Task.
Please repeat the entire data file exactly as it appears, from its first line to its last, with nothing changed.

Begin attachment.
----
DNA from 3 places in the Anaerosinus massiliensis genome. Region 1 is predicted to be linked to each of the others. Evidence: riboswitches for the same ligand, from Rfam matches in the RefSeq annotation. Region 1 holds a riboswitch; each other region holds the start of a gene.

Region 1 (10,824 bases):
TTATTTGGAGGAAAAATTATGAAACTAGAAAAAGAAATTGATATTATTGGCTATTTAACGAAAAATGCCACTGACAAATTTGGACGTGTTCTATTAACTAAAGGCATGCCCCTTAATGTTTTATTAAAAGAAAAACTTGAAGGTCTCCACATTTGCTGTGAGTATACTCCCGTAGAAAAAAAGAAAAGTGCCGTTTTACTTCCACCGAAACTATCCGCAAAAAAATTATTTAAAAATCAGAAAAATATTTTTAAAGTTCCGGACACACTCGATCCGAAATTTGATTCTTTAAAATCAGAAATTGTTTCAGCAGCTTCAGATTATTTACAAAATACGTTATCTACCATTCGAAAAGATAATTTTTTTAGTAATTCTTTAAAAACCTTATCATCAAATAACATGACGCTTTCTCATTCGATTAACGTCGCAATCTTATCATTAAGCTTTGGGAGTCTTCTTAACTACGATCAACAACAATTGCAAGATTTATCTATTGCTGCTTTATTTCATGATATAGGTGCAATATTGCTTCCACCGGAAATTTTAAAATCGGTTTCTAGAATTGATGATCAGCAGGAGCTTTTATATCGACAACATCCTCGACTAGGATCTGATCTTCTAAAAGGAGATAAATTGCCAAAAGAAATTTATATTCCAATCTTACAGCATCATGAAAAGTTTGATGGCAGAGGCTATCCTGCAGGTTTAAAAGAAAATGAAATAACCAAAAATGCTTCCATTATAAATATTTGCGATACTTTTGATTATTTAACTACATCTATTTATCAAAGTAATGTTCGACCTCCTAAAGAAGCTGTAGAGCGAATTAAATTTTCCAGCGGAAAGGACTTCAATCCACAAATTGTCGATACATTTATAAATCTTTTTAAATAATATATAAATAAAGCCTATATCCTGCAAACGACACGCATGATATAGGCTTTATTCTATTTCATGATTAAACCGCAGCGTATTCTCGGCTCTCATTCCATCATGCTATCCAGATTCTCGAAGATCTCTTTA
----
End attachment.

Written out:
DNA from 3 places in the Anaerosinus massiliensis genome. Region 1 is predicted to be linked to each of the others. Evidence: riboswitches for the same ligand, from Rfam matches in the RefSeq annotation. Region 1 holds a riboswitch; each other region holds the start of a gene.

Region 1 (10,824 bases):
TTATTTGGAGGAAAAATTATGAAACTAGAAAAAGAAATTGATATTATTGGCTATTTAACGAAAAATGCCACTGACAAATTTGGACGTGTTCTATTAACTAAAGGCATGCCCCTTAATGTTTTATTAAAAGAAAAACTTGAAGGTCTCCACATTTGCTGTGAGTATACTCCCGTAGAAAAAAAGAAAAGTGCCGTTTTACTTCCACCGAAACTATCCGCAAAAAAATTATTTAAAAATCAGAAAAATATTTTTAAAGTTCCGGACACACTCGATCCGAAATTTGATTCTTTAAAATCAGAAATTGTTTCAGCAGCTTCAGATTATTTACAAAATACGTTATCTACCATTCGAAAAGATAATTTTTTTAGTAATTCTTTAAAAACCTTATCATCAAATAACATGACGCTTTCTCATTCGATTAACGTCGCAATCTTATCATTAAGCTTTGGGAGTCTTCTTAACTACGATCAACAACAATTGCAAGATTTATCTATTGCTGCTTTATTTCATGATATAGGTGCAATATTGCTTCCACCGGAAATTTTAAAATCGGTTTCTAGAATTGATGATCAGCAGGAGCTTTTATATCGACAACATCCTCGACTAGGATCTGATCTTCTAAAAGGAGATAAATTGCCAAAAGAAATTTATATTCCAATCTTACAGCATCATGAAAAGTTTGATGGCAGAGGCTATCCTGCAGGTTTAAAAGAAAATGAAATAACCAAAAATGCTTCCATTATAAATATTTGCGATACTTTTGATTATTTAACTACATCTATTTATCAAAGTAATGTTCGACCTCCTAAAGAAGCTGTAGAGCGAATTAAATTTTCCAGCGGAAAGGACTTCAATCCACAAATTGTCGATACATTTATAAATCTTTTTAAATAATATATAAATAAAGCCTATATCCTGCAAACGACACGCATGATATAGGCTTTATTCTATTTCATGATTAAACCGCAGCGTATTCTCGGCTCTCATTCCATCATGCTATCCAGATTCTCGAAGATCTCTTTA